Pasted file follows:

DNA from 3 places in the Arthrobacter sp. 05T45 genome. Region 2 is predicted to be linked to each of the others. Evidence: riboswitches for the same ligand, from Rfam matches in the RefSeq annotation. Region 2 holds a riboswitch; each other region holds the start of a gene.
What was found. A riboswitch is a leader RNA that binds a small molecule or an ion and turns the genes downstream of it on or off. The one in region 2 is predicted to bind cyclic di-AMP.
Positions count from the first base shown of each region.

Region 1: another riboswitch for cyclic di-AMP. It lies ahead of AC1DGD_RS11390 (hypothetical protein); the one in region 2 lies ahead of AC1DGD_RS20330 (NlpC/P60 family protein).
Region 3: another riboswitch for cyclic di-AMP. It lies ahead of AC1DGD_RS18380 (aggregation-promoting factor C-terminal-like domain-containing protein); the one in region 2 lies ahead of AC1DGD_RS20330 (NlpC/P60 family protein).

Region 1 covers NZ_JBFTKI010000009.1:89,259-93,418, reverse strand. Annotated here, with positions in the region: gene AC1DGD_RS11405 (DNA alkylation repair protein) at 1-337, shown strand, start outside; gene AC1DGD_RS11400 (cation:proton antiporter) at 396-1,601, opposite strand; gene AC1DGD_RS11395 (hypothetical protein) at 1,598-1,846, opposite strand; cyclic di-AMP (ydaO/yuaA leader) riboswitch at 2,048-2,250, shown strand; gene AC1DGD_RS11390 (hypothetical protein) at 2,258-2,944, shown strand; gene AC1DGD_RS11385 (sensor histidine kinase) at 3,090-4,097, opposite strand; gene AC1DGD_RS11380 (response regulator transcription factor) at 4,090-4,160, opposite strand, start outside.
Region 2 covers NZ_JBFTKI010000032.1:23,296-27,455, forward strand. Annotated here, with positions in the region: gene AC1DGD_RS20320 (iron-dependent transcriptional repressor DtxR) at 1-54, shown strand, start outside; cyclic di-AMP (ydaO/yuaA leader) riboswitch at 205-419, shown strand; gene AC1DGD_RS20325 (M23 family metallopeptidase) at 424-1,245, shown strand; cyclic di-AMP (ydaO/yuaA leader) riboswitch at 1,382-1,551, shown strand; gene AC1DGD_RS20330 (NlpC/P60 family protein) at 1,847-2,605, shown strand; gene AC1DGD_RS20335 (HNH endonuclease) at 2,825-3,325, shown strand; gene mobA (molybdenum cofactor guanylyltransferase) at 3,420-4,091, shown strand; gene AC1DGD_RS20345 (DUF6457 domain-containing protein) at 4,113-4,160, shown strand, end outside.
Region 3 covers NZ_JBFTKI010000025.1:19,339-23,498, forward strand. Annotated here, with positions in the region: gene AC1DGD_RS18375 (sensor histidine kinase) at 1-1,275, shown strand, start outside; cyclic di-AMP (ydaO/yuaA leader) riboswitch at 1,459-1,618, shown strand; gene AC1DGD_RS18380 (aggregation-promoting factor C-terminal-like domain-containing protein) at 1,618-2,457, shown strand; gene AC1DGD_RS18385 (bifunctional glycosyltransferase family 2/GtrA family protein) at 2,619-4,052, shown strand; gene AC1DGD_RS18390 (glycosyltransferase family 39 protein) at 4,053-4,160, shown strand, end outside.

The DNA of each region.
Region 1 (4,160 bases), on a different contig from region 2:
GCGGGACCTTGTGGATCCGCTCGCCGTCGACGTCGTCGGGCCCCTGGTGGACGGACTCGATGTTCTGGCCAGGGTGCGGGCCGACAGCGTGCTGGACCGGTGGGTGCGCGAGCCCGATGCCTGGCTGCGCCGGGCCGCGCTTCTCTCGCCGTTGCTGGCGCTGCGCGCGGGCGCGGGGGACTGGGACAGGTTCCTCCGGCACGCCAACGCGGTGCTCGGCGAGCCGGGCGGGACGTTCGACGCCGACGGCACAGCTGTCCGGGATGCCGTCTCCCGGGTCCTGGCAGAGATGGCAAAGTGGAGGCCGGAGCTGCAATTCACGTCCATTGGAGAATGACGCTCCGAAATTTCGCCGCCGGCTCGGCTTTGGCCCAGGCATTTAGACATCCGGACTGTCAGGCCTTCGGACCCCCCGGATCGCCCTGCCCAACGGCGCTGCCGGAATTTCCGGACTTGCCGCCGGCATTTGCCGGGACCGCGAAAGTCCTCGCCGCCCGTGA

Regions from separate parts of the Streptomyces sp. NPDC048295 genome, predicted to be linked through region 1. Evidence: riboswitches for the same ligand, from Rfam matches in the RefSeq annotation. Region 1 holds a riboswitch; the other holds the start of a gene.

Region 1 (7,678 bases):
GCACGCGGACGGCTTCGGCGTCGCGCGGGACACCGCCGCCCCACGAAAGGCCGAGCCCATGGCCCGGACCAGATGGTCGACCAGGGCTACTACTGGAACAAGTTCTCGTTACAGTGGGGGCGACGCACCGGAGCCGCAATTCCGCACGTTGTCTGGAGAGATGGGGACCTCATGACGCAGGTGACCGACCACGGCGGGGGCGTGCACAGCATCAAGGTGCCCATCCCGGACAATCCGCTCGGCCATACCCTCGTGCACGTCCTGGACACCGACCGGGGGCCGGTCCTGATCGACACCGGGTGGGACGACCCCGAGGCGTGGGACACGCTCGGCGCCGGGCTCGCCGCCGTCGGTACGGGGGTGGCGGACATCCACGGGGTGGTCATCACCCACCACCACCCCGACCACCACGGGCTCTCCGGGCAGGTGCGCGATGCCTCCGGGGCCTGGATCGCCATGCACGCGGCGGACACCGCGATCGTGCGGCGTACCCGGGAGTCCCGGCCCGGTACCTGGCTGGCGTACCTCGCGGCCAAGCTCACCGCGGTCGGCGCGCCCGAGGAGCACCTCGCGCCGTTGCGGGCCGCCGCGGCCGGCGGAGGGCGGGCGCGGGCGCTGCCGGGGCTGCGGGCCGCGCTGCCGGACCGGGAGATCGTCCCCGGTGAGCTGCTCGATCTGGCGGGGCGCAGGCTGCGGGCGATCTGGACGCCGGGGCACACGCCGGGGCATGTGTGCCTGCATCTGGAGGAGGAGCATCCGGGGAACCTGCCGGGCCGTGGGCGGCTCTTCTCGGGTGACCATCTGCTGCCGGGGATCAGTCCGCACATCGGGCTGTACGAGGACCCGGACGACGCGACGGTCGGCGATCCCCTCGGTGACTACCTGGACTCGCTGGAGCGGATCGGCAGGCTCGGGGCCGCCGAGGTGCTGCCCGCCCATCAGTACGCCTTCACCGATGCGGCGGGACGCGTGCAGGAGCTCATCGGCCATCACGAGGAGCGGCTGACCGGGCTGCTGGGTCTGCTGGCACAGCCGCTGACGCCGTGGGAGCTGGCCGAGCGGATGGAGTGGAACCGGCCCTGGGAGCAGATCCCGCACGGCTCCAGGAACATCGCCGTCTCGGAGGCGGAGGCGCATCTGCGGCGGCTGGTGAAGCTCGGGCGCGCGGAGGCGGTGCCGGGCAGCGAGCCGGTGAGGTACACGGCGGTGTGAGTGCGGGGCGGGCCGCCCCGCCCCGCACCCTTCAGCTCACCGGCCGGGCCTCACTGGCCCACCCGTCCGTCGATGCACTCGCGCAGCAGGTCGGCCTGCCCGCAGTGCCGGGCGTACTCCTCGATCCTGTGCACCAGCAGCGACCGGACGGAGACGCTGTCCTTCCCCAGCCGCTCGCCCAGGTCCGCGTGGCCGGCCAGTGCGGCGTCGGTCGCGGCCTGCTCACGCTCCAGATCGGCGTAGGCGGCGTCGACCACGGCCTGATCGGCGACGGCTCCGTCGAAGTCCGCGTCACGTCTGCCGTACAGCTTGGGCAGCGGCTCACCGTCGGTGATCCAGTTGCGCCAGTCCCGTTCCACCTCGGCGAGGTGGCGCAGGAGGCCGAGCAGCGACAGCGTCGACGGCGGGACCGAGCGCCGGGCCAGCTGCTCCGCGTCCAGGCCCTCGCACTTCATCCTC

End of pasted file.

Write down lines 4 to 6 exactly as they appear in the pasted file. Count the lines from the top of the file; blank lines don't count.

Region 1: another riboswitch for cyclic di-AMP. It lies ahead of AC1DGD_RS11390 (hypothetical protein); the one in region 2 lies ahead of AC1DGD_RS20330 (NlpC/P60 family protein).
Region 3: another riboswitch for cyclic di-AMP. It lies ahead of AC1DGD_RS18380 (aggregation-promoting factor C-terminal-like domain-containing protein); the one in region 2 lies ahead of AC1DGD_RS20330 (NlpC/P60 family protein).

Region 1 covers NZ_JBFTKI010000009.1:89,259-93,418, reverse strand. Annotated here, with positions in the region: gene AC1DGD_RS11405 (DNA alkylation repair protein) at 1-337, shown strand, start outside; gene AC1DGD_RS11400 (cation:proton antiporter) at 396-1,601, opposite strand; gene AC1DGD_RS11395 (hypothetical protein) at 1,598-1,846, opposite strand; cyclic di-AMP (ydaO/yuaA leader) riboswitch at 2,048-2,250, shown strand; gene AC1DGD_RS11390 (hypothetical protein) at 2,258-2,944, shown strand; gene AC1DGD_RS11385 (sensor histidine kinase) at 3,090-4,097, opposite strand; gene AC1DGD_RS11380 (response regulator transcription factor) at 4,090-4,160, opposite strand, start outside.